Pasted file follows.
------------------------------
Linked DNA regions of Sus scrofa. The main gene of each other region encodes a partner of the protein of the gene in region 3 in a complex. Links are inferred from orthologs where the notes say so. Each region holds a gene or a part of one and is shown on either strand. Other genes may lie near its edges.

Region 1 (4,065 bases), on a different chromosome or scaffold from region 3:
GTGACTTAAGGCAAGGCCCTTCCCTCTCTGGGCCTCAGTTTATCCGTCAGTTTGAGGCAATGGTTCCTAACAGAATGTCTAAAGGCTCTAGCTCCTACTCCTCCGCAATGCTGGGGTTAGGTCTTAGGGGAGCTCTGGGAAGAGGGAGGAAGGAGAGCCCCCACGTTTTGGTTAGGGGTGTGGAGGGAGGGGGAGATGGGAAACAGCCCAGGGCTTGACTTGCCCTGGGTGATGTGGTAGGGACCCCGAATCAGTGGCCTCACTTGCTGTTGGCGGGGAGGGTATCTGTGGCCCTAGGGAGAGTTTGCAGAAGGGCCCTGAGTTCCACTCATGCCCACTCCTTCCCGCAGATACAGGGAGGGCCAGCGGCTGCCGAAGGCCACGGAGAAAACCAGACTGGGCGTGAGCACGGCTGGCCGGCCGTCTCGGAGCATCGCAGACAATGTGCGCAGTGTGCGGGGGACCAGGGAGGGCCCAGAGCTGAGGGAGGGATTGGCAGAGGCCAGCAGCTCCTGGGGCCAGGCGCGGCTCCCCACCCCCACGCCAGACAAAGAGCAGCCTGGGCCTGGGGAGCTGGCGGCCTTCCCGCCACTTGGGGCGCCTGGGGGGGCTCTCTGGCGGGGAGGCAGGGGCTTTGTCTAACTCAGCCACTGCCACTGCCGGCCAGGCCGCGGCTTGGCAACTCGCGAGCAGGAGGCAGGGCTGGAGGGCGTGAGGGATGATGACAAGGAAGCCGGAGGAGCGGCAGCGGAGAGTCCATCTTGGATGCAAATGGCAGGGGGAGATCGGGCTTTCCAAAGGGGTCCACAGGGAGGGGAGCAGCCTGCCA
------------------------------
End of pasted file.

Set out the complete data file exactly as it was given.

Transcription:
Linked DNA regions of Sus scrofa. The main gene of each other region encodes a partner of the protein of the gene in region 3 in a complex. Links are inferred from orthologs where the notes say so. Each region holds a gene or a part of one and is shown on either strand. Other genes may lie near its edges.

Region 1 (4,065 bases), on a different chromosome or scaffold from region 3:
GTGACTTAAGGCAAGGCCCTTCCCTCTCTGGGCCTCAGTTTATCCGTCAGTTTGAGGCAATGGTTCCTAACAGAATGTCTAAAGGCTCTAGCTCCTACTCCTCCGCAATGCTGGGGTTAGGTCTTAGGGGAGCTCTGGGAAGAGGGAGGAAGGAGAGCCCCCACGTTTTGGTTAGGGGTGTGGAGGGAGGGGGAGATGGGAAACAGCCCAGGGCTTGACTTGCCCTGGGTGATGTGGTAGGGACCCCGAATCAGTGGCCTCACTTGCTGTTGGCGGGGAGGGTATCTGTGGCCCTAGGGAGAGTTTGCAGAAGGGCCCTGAGTTCCACTCATGCCCACTCCTTCCCGCAGATACAGGGAGGGCCAGCGGCTGCCGAAGGCCACGGAGAAAACCAGACTGGGCGTGAGCACGGCTGGCCGGCCGTCTCGGAGCATCGCAGACAATGTGCGCAGTGTGCGGGGGACCAGGGAGGGCCCAGAGCTGAGGGAGGGATTGGCAGAGGCCAGCAGCTCCTGGGGCCAGGCGCGGCTCCCCACCCCCACGCCAGACAAAGAGCAGCCTGGGCCTGGGGAGCTGGCGGCCTTCCCGCCACTTGGGGCGCCTGGGGGGGCTCTCTGGCGGGGAGGCAGGGGCTTTGTCTAACTCAGCCACTGCCACTGCCGGCCAGGCCGCGGCTTGGCAACTCGCGAGCAGGAGGCAGGGCTGGAGGGCGTGAGGGATGATGACAAGGAAGCCGGAGGAGCGGCAGCGGAGAGTCCATCTTGGATGCAAATGGCAGGGGGAGATCGGGCTTTCCAAAGGGGTCCACAGGGAGGGGAGCAGCCTGCCA